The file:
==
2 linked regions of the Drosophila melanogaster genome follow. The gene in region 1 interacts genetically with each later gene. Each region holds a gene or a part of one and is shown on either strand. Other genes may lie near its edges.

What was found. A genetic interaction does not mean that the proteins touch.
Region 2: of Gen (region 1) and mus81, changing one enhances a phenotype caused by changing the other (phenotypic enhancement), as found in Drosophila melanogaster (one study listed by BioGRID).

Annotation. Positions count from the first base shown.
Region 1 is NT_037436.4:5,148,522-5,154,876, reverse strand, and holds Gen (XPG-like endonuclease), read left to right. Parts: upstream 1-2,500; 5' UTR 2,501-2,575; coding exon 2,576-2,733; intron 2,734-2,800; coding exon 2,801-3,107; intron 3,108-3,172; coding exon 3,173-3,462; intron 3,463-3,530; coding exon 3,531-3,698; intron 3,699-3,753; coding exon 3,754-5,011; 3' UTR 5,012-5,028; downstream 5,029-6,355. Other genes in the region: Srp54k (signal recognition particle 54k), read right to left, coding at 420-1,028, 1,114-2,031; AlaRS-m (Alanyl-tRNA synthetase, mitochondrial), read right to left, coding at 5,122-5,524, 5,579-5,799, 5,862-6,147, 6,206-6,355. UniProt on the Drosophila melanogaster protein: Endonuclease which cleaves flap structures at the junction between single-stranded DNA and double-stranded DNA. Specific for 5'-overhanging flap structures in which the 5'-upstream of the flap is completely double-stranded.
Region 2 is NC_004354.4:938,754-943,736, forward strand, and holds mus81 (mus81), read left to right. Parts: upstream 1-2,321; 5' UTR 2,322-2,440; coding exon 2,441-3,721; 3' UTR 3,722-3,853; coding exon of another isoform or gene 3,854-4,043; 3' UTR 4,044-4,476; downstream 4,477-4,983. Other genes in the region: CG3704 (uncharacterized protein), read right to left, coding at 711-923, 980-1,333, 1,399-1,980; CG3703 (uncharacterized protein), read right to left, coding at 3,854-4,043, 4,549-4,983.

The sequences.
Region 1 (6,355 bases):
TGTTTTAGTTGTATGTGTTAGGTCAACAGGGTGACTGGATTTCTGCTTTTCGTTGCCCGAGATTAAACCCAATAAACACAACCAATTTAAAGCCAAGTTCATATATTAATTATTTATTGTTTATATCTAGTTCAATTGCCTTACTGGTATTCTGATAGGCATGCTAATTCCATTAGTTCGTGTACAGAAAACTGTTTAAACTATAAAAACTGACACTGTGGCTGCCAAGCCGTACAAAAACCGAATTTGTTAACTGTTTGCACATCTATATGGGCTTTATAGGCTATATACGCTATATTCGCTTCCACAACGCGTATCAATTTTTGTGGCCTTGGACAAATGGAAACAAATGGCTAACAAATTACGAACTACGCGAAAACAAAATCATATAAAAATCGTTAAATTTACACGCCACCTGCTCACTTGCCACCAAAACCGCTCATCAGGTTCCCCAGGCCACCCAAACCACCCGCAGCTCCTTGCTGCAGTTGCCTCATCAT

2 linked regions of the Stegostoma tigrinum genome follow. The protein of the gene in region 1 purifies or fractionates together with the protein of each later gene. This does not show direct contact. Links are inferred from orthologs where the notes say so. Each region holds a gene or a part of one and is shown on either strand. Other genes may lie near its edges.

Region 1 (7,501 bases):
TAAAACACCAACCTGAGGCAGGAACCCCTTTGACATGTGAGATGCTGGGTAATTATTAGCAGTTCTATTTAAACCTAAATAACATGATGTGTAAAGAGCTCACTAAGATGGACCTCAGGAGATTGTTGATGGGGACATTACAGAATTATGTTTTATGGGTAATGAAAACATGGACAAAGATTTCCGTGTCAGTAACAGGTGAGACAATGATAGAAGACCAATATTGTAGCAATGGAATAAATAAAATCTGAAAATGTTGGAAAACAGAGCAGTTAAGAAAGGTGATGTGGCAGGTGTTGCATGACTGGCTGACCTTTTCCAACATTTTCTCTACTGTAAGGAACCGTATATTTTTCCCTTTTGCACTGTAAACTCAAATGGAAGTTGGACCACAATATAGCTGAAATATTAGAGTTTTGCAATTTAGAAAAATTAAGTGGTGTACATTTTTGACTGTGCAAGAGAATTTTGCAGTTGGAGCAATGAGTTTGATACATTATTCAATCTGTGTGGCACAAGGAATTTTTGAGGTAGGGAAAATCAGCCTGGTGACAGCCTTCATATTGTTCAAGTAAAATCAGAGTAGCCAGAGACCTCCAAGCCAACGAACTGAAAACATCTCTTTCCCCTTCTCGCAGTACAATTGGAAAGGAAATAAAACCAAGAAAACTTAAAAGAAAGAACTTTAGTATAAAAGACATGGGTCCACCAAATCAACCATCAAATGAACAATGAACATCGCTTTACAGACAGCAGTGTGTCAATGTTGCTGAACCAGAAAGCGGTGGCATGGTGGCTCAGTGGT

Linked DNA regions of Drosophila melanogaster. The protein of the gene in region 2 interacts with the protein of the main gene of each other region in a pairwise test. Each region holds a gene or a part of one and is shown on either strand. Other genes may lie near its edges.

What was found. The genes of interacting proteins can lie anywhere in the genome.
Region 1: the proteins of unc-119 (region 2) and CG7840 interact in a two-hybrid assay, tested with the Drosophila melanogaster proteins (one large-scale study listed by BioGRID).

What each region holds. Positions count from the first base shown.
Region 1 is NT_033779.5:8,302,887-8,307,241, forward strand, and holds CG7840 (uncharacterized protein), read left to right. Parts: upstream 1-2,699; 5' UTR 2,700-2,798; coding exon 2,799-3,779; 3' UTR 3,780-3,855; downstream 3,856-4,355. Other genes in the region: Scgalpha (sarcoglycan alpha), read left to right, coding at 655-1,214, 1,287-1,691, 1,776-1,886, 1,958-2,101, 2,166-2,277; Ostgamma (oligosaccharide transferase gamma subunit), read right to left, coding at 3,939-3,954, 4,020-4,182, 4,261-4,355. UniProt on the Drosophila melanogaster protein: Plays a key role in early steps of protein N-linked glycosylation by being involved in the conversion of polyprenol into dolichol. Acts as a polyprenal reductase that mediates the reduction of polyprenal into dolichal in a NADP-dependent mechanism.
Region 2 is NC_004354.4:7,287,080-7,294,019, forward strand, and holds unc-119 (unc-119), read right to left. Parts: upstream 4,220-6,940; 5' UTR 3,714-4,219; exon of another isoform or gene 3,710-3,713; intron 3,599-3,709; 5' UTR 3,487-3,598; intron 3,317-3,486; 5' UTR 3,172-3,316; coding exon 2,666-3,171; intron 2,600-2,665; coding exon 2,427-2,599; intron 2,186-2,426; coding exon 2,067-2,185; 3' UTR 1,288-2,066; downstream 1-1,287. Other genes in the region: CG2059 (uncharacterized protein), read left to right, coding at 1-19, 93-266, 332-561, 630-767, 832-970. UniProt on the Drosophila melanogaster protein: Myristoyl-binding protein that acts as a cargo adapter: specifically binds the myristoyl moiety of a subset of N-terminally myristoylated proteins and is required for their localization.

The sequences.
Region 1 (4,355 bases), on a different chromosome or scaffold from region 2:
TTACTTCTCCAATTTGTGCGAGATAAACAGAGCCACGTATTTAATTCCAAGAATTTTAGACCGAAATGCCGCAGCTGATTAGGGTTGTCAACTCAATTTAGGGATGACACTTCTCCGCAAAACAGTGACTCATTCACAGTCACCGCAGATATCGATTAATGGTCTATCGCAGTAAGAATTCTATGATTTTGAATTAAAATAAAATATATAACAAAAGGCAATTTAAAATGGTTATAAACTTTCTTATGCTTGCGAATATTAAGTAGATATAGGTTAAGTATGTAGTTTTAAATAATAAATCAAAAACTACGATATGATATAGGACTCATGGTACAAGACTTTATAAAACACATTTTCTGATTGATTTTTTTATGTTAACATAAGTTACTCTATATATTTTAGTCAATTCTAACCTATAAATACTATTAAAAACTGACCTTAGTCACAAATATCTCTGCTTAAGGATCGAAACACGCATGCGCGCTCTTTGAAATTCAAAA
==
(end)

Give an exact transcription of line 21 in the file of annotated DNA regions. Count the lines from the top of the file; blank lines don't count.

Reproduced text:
TTACTTCTCCAATTTGTGCGAGATAAACAGAGCCACGTATTTAATTCCAAGAATTTTAGACCGAAATGCCGCAGCTGATTAGGGTTGTCAACTCAATTTAGGGATGACACTTCTCCGCAAAACAGTGACTCATTCACAGTCACCGCAGATATCGATTAATGGTCTATCGCAGTAAGAATTCTATGATTTTGAATTAAAATAAAATATATAACAAAAGGCAATTTAAAATGGTTATAAACTTTCTTATGCTTGCGAATATTAAGTAGATATAGGTTAAGTATGTAGTTTTAAATAATAAATCAAAAACTACGATATGATATAGGACTCATGGTACAAGACTTTATAAAACACATTTTCTGATTGATTTTTTTATGTTAACATAAGTTACTCTATATATTTTAGTCAATTCTAACCTATAAATACTATTAAAAACTGACCTTAGTCACAAATATCTCTGCTTAAGGATCGAAACACGCATGCGCGCTCTTTGAAATTCAAAA